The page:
Press Release

IACHR Stresses Concern About Brazilian "Temporal Landmark Thesis" and Its Impact on the Human Rights of Indigenous and Tribal Peoples

August 23, 2021

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Washington, D.C. – The Inter-American Commission on Human Rights (IACHR) stresses its concern about the application of the "Temporal Landmark thesis" in Brazil and warns that it could seriously affect the right to collective property of indigenous and tribal peoples in the country. The Commission notes the inter-American standards in force concerning ongoing legal processes.

In its most recent on-site visit to Brazil, the IACHR was informed of the development and application of this legal thesis by the Brazilian Federal Supreme Court (STF, by its Portuguese acronym). In complaints concerning the right to collective property, this thesis means that indigenous peoples only have the right to claim territories they held when Brazil's federal constitution was passed in 1988.

In its recent report , the IACHR stressed that Brazil's federal courts have applied the Temporal Landmark thesis in several decisions, and that it has led to cancellations in ongoing demarcation processes. In particular, the Commission noted the cases of the Limão Verde and Buritim lands belonging to the Terena people and the Guyraroká land of the Guaraní Kaiowá people, all of them in the Brazilian state of Mato Grosso do Sul. The Commission further noted that, in 2018, the STF applied the Temporal Landmark thesis to the Guyraroká indigenous territory, declaring null and void the demarcation processes that had been launched with an identification and boundary-setting report on November 25, 2004. In the latter case, the IACHR was informed during a visit in 2019 that the community had been banned from entering most of its territory and held less than 5% of its identified land, as well as facing an imminent risk of eviction.

The IACHR notes that applying the Temporal Landmark thesis contravenes international and inter-American human rights standards, particularly the American Convention on Human Rights and the American Declaration on the Rights of Indigenous Peoples. One key issue is that the thesis fails to take into consideration countless cases where indigenous peoples were displaced from their territory by force, and often using extreme violence, which means they were not holding their land in 1988 for that reason only.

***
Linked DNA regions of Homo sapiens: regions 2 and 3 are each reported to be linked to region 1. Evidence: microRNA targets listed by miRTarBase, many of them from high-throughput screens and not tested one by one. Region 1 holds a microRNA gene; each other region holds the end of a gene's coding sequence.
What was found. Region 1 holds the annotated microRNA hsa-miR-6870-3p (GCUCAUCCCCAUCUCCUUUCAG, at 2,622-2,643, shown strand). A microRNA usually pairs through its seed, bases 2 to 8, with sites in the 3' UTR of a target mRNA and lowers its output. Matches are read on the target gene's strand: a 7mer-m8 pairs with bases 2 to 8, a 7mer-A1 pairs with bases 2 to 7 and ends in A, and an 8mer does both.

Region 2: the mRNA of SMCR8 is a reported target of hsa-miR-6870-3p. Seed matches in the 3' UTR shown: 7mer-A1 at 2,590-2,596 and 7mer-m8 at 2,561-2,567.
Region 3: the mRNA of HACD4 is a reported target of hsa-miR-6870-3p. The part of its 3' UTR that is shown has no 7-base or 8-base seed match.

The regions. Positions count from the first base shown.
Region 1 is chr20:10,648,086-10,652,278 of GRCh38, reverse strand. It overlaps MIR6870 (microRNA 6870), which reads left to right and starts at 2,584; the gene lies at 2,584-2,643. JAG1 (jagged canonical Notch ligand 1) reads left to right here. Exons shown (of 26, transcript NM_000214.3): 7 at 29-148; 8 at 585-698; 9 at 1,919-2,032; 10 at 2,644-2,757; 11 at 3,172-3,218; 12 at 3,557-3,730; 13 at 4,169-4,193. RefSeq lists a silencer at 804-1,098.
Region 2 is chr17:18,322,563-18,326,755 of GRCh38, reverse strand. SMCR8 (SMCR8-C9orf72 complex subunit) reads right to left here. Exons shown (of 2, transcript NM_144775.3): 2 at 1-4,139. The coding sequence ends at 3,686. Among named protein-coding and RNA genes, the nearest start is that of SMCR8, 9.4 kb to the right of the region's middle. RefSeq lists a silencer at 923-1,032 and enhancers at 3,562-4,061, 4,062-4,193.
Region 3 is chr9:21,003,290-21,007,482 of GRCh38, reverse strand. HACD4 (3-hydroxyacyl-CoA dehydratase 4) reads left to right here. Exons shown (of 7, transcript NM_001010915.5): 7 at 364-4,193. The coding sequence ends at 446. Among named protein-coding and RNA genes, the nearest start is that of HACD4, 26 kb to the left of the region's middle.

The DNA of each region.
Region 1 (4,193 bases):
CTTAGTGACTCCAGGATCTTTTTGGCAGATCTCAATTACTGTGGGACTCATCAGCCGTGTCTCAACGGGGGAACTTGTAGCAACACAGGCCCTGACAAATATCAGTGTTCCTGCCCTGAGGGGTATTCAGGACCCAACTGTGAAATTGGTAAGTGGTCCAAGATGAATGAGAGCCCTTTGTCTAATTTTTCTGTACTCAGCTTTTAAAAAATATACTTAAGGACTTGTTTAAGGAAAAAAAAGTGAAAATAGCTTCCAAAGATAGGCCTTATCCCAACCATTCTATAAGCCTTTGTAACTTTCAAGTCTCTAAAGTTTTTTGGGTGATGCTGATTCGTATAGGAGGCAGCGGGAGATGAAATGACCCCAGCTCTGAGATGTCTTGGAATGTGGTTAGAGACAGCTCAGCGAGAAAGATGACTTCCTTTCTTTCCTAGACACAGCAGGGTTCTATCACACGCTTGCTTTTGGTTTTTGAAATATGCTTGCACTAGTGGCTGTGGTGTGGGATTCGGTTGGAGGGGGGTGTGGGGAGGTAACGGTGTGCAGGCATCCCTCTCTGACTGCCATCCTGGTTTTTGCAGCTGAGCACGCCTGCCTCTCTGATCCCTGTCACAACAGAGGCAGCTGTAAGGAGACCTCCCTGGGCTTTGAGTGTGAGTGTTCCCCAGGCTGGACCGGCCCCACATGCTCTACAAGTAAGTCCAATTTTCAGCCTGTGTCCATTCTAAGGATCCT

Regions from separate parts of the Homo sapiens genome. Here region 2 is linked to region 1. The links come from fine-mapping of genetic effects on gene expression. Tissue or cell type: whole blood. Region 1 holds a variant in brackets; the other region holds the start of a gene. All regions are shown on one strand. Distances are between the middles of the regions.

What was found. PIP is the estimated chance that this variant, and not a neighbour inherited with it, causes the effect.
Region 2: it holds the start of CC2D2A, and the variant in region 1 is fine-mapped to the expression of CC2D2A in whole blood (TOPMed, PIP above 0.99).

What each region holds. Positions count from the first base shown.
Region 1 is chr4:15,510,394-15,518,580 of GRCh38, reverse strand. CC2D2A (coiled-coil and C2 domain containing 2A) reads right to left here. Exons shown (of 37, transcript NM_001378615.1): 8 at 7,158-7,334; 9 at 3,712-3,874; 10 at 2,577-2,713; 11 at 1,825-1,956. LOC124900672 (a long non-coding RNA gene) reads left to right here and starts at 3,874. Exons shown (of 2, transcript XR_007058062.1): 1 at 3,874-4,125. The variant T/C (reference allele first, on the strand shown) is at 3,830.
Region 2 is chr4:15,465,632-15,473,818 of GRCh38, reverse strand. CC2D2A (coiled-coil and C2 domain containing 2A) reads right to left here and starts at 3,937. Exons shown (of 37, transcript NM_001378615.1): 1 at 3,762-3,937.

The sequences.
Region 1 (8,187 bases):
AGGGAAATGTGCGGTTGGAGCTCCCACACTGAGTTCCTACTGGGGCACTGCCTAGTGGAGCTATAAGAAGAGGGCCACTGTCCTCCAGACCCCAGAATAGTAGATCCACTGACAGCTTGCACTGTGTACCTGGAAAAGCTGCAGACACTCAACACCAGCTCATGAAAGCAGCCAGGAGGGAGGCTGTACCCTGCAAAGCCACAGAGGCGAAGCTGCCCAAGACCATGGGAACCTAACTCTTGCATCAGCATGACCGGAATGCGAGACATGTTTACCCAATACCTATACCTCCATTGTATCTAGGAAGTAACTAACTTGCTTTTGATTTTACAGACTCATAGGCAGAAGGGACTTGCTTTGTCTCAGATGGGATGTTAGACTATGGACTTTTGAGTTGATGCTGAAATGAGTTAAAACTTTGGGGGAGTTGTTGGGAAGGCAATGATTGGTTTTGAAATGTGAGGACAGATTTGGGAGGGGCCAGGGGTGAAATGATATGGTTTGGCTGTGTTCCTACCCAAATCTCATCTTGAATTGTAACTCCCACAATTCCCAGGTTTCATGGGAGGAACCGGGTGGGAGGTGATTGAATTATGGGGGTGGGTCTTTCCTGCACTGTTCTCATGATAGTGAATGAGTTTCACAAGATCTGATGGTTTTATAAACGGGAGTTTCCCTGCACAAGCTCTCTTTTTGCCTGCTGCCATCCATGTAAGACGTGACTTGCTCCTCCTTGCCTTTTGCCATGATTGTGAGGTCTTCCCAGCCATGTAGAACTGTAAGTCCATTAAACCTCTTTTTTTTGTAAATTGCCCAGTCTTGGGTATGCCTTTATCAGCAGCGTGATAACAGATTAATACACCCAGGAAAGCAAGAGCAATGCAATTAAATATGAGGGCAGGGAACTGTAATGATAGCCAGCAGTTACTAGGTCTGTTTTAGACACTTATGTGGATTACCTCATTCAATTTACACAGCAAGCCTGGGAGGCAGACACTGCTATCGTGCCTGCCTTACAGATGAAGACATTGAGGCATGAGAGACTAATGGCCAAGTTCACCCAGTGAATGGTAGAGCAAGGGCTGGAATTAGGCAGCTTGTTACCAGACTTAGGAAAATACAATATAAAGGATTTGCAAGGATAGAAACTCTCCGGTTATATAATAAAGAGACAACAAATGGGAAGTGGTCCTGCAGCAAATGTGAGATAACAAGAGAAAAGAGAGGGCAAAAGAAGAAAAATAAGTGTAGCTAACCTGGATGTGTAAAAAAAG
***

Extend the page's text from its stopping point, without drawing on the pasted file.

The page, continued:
The IACHR reminds the State of its duty to protect the ties that bind indigenous peoples and traditional or tribal Afro-descendant communities, like the Quilombolas, with their land and territory, as well as with the associated natural resources and immaterial elements. As the Inter-American Court has noted, it is precisely due to this intrinsic connection that indigenous peoples and tribal communities have with their territory that protecting their right to collective property, use, and enjoyment of that territory is essential to ensure the survival of these peoples and communities. The Inter-American Court has stated that indigenous and tribal peoples who fully or partially lose possession of their territory retain their property rights with no time limit, for as long as their essential ties to their ancestral land persist.

The Inter-American Commission therefore calls on the State of Brazil, and particularly on its Federal Supreme Court, to take any measures necessary to review or change the provisos held in court orders and directives that are incompatible with international standards and obligations concerning the human rights of indigenous and tribal peoples, like this Temporal Landmark thesis. The IACHR further stresses the need to effectively enforce, in a timely manner, the right to consultation and free, prior, and informed consent of indigenous peoples.

A principal, autonomous body of the Organization of American States (OAS), the IACHR derives its mandate from the OAS Charter and the American Convention on Human Rights. The Inter-American Commission has a mandate to promote respect for and to defend human rights in the region and acts as a consultative body to the OAS in this area. The Commission is composed of seven independent members who are elected in an individual capacity by the OAS General Assembly and who do not represent their countries of origin or residence.

No. 219/21

3:52 PM